A teacher in Henry County, Georgia, was charged with battery this week, following an incident in which she allegedly pulled a 14-year-old girl’s hair.
Back in January, Henry County Middle School science teacher Tracy Parham refused eighth grader Sequoia McMillian’s request to go to the restroom for an emergency, according to WSB-TV. McMillian later got permission from another teacher, and upon returning to the classroom, she said Parham pulled her braids from behind.
“My neck snapped all the way back,” McMillian told WSB-TV.
Parham told school officials a different version of events. When Sequoia’s mother, Latrice McMillian, spoke to the assistant principal, she was told that the teacher claimed her hand “got tangled up in Sequoia’s hair when she was trying to block her from walking in the doorway because she snuck out of her class to go to the bathroom,” McMillian told Fox 5 Atlanta.
The school’s security cameras caught the whole incident on video, however, and McMillian said it did not look like an accident to her, nor to the school resource officer who filed the battery charges, according to the Atlanta Journal Constitution. A magistrate judge who saw the video also found cause to issue an arrest warrant for Parham.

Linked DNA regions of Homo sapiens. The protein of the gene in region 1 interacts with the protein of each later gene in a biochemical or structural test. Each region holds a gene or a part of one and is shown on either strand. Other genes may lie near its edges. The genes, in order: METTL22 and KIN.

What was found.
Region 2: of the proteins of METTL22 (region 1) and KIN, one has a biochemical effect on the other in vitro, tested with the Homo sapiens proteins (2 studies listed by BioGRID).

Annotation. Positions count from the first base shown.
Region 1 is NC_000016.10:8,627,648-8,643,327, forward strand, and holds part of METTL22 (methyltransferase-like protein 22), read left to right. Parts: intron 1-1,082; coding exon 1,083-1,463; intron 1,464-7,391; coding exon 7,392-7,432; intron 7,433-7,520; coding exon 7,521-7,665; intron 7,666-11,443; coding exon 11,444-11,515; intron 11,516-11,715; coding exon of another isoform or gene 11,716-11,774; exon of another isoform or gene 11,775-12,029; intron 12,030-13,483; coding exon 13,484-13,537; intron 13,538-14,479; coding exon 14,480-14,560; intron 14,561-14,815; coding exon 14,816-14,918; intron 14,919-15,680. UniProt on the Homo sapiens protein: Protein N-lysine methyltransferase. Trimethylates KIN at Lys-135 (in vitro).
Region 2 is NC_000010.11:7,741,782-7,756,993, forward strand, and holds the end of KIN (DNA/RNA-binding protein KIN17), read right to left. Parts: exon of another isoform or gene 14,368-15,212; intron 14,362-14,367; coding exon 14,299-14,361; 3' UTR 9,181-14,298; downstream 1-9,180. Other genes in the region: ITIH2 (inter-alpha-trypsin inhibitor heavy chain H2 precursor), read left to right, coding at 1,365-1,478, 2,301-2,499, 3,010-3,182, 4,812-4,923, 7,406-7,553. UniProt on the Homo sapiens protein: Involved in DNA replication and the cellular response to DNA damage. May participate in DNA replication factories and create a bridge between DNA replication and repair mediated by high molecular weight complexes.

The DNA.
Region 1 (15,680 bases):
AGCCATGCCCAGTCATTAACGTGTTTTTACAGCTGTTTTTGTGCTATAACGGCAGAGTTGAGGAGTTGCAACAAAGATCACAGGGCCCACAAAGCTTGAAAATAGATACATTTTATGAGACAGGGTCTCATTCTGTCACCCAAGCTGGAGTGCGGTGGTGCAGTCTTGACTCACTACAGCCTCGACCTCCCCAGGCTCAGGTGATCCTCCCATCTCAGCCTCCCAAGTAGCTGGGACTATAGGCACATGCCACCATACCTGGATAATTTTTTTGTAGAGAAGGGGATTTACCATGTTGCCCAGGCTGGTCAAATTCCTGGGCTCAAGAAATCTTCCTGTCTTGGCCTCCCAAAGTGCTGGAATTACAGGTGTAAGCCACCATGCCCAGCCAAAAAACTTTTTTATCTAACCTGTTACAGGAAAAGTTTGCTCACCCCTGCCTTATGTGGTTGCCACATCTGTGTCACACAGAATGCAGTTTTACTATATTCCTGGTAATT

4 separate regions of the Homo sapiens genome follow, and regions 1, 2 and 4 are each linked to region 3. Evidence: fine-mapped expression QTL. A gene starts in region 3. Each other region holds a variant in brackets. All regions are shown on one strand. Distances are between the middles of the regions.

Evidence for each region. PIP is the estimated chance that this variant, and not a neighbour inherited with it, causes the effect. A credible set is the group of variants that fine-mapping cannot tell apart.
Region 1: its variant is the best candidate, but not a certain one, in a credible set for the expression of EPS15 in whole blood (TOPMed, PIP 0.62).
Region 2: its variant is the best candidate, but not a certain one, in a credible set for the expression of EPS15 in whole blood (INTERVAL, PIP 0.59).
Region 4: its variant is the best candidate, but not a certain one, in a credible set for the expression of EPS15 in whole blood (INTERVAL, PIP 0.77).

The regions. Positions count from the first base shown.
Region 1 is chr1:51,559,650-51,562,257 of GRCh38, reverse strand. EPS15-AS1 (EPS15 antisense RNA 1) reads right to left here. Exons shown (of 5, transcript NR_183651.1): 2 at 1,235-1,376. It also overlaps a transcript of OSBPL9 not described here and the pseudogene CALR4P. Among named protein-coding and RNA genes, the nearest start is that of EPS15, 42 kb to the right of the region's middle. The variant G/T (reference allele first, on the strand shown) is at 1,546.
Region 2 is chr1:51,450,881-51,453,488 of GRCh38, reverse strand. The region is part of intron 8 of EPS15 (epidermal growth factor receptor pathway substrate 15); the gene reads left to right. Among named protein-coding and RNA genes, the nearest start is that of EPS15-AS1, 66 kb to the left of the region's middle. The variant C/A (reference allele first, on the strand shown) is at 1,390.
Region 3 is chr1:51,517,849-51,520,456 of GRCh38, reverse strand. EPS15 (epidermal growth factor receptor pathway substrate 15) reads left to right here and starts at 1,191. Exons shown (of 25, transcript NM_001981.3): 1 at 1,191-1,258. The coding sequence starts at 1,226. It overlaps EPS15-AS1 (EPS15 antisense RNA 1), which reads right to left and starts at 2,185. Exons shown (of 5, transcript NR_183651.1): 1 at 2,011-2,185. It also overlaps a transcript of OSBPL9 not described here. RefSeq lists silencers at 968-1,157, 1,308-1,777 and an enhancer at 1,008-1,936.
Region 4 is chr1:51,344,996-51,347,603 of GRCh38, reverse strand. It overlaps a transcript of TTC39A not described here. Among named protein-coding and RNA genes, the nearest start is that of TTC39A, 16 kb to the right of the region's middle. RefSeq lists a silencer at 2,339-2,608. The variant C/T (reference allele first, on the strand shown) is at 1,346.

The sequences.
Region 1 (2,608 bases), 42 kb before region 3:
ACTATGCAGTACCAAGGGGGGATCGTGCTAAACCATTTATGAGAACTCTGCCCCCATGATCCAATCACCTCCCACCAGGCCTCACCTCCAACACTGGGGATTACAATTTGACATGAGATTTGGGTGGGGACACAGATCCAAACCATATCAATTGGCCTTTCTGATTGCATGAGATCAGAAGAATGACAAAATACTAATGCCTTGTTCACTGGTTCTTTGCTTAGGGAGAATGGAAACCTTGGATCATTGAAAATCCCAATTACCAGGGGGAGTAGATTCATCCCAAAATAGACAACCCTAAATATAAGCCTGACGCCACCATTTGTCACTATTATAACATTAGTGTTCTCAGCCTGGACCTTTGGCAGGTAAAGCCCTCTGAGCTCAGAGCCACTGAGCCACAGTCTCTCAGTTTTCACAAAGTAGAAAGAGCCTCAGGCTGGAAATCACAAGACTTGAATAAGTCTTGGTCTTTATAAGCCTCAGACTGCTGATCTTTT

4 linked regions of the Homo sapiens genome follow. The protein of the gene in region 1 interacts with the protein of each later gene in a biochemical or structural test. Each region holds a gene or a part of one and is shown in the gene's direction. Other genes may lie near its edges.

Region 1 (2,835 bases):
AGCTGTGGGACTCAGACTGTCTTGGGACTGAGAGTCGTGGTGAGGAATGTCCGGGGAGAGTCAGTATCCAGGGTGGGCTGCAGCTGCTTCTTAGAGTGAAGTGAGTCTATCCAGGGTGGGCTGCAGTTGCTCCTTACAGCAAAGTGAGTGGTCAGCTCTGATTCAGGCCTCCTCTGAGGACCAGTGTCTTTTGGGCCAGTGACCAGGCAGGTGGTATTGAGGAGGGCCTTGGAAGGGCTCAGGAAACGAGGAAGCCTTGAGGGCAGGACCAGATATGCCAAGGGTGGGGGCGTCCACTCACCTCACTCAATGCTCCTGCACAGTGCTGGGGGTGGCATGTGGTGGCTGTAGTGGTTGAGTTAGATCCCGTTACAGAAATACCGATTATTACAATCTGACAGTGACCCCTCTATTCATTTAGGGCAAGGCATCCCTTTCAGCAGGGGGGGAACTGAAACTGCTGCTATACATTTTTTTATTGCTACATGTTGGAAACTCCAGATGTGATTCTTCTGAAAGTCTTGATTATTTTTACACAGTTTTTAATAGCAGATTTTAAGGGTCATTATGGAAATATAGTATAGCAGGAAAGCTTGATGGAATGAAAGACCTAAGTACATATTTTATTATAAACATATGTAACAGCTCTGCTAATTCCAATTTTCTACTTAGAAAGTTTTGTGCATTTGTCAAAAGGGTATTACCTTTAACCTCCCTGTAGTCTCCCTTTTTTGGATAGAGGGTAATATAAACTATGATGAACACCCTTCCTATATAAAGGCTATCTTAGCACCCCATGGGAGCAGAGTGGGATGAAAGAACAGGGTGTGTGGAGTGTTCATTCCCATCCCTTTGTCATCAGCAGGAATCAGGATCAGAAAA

After this happened in January, administrators placed Sequoia in the library to separate her from the teacher. McMillian said she took her daughter out of the school because it felt like she was being punished and isolated, instead of her teacher.
“I feel like teachers, people who work at the school system should have patience,” McMillian told Fox 5. “If you don’t have patience that’s not the place for you.”
Other teachers have come under fire for grabbing students hair in apparent anger. Earlier this month, a Jacksonville, Florida, teacher was caught on camera pulling a girl’s hair during a fight over a laptop.
Last year, South Carolina teacher Lisa Houston went viral when she stood on a sleeping student’s desk, patted his cheek, put her foot on his chest, and pulled his hair to get his attention. She was initially forced to retire, but when students and parents, including the boy in the video, said they wanted Houston back in the schools, the district eventually reversed its decision.
The debate over whether teachers can use physical forms of punishment on students is as old as the public school system itself. While some states still allow corporal punishment, the American Academy of Pediatrics and other organizations have stated such forms of discipline do more harm than good.
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